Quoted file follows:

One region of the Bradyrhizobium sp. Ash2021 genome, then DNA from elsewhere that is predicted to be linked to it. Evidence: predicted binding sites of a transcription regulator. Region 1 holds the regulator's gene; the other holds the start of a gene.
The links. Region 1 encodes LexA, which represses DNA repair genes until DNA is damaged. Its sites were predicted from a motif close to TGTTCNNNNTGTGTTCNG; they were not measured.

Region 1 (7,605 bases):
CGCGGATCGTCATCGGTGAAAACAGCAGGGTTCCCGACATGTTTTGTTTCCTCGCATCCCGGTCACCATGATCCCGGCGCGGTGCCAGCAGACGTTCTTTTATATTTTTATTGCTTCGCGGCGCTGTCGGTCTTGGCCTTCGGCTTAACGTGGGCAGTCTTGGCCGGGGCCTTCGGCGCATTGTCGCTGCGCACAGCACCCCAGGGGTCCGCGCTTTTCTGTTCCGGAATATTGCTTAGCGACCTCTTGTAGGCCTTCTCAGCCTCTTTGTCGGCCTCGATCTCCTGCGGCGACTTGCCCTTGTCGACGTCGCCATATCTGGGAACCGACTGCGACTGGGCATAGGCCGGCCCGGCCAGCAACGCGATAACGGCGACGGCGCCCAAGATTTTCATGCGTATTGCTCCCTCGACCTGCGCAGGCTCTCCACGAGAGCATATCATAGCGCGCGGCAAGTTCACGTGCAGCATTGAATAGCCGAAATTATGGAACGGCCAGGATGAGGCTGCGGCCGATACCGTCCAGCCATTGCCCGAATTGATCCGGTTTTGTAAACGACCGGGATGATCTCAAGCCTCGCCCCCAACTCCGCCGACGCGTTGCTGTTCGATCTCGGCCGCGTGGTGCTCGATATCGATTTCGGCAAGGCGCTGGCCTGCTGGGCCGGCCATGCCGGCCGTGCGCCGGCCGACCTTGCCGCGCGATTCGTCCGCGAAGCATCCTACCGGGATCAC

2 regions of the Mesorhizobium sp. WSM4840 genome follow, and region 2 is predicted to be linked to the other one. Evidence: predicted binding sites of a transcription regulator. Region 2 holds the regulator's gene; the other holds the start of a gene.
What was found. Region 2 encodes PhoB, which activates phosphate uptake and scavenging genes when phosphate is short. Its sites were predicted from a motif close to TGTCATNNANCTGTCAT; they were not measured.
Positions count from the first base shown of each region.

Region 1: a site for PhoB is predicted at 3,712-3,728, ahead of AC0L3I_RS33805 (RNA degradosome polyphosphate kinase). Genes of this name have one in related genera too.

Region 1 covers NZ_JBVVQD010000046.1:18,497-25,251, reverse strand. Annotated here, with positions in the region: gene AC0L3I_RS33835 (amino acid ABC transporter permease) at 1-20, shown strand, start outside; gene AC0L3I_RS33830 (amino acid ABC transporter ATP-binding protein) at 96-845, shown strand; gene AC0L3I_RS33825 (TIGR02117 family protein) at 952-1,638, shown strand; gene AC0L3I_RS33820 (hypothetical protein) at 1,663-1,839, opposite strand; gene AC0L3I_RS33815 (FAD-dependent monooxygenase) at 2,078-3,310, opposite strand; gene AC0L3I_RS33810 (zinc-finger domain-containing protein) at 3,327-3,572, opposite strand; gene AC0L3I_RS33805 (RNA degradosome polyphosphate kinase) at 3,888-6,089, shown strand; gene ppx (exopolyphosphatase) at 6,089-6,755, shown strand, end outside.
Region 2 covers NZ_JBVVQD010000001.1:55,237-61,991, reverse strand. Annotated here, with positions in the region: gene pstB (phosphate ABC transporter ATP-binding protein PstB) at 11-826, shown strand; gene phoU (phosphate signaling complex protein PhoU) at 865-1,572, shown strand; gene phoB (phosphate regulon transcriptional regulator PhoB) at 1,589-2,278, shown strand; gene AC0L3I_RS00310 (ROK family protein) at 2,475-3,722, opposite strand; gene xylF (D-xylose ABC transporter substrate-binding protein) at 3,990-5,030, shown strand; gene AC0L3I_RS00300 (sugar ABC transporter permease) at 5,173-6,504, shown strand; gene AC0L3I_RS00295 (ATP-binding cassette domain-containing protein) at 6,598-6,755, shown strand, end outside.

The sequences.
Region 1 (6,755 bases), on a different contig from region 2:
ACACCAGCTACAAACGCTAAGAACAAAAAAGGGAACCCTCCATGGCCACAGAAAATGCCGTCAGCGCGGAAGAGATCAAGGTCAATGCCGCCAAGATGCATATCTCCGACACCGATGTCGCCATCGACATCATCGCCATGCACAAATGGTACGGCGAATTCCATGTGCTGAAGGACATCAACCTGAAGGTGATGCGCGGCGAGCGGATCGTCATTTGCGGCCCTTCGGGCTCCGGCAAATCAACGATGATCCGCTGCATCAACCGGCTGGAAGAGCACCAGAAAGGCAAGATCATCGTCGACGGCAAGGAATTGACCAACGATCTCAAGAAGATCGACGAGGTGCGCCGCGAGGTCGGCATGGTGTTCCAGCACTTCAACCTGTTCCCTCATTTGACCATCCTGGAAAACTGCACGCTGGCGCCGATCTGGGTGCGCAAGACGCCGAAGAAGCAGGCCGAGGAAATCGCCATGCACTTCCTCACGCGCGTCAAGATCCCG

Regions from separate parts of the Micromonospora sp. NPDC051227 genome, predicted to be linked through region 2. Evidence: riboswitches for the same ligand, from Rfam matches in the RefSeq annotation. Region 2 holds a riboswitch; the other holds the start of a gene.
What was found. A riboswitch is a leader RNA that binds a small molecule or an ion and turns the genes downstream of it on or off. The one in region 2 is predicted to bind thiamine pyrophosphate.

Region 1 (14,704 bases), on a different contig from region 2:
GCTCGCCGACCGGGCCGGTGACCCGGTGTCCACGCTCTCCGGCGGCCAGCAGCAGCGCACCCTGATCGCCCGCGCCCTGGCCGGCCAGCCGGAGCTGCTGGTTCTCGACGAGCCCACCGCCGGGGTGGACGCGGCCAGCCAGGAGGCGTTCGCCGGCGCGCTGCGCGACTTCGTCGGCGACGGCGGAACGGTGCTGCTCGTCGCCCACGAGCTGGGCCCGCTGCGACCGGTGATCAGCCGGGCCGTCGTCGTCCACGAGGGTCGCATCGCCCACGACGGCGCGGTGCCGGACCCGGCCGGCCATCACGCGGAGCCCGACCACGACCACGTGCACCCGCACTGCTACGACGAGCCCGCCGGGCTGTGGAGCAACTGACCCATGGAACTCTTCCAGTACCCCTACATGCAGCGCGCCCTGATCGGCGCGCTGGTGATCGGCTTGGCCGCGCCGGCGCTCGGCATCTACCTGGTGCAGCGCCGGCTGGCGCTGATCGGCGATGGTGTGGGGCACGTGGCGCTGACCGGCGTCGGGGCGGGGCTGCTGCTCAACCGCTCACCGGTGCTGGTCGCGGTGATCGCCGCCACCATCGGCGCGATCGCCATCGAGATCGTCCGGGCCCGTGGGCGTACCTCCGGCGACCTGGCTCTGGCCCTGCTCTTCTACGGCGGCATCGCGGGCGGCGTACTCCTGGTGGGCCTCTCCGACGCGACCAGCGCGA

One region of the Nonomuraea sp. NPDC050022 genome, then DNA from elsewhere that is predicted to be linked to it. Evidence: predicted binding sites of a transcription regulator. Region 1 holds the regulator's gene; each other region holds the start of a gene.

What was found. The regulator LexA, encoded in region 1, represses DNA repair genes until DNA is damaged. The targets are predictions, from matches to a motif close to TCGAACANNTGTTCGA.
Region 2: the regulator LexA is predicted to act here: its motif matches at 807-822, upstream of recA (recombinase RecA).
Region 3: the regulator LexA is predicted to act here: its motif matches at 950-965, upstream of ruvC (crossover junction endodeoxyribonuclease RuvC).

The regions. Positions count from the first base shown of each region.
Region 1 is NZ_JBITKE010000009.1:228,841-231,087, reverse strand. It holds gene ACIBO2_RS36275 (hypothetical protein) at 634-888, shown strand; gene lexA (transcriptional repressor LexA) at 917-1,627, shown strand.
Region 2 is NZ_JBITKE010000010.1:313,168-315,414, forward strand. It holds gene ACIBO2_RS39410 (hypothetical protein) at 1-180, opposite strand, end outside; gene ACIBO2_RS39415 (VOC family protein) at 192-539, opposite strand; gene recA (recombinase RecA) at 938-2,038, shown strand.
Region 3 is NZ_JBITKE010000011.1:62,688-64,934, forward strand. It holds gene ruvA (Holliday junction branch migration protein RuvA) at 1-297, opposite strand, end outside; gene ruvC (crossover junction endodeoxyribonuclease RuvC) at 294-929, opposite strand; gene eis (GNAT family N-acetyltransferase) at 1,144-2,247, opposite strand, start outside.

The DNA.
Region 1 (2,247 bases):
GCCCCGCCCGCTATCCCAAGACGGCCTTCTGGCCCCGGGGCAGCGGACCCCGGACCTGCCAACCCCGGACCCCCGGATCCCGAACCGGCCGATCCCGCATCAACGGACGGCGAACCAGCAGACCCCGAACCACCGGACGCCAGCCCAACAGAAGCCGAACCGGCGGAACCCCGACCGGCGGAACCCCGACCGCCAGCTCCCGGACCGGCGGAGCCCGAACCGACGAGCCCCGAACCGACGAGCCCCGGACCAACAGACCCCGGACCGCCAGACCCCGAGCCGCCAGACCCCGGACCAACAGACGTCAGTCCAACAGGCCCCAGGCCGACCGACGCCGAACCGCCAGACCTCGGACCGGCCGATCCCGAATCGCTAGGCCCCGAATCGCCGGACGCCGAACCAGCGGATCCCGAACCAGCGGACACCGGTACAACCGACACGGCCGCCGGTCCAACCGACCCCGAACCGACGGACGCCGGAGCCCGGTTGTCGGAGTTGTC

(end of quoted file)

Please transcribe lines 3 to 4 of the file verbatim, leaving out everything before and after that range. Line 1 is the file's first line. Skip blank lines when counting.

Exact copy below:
Region 1 (7,605 bases):
CGCGGATCGTCATCGGTGAAAACAGCAGGGTTCCCGACATGTTTTGTTTCCTCGCATCCCGGTCACCATGATCCCGGCGCGGTGCCAGCAGACGTTCTTTTATATTTTTATTGCTTCGCGGCGCTGTCGGTCTTGGCCTTCGGCTTAACGTGGGCAGTCTTGGCCGGGGCCTTCGGCGCATTGTCGCTGCGCACAGCACCCCAGGGGTCCGCGCTTTTCTGTTCCGGAATATTGCTTAGCGACCTCTTGTAGGCCTTCTCAGCCTCTTTGTCGGCCTCGATCTCCTGCGGCGACTTGCCCTTGTCGACGTCGCCATATCTGGGAACCGACTGCGACTGGGCATAGGCCGGCCCGGCCAGCAACGCGATAACGGCGACGGCGCCCAAGATTTTCATGCGTATTGCTCCCTCGACCTGCGCAGGCTCTCCACGAGAGCATATCATAGCGCGCGGCAAGTTCACGTGCAGCATTGAATAGCCGAAATTATGGAACGGCCAGGATGAGGCTGCGGCCGATACCGTCCAGCCATTGCCCGAATTGATCCGGTTTTGTAAACGACCGGGATGATCTCAAGCCTCGCCCCCAACTCCGCCGACGCGTTGCTGTTCGATCTCGGCCGCGTGGTGCTCGATATCGATTTCGGCAAGGCGCTGGCCTGCTGGGCCGGCCATGCCGGCCGTGCGCCGGCCGACCTTGCCGCGCGATTCGTCCGCGAAGCATCCTACCGGGATCAC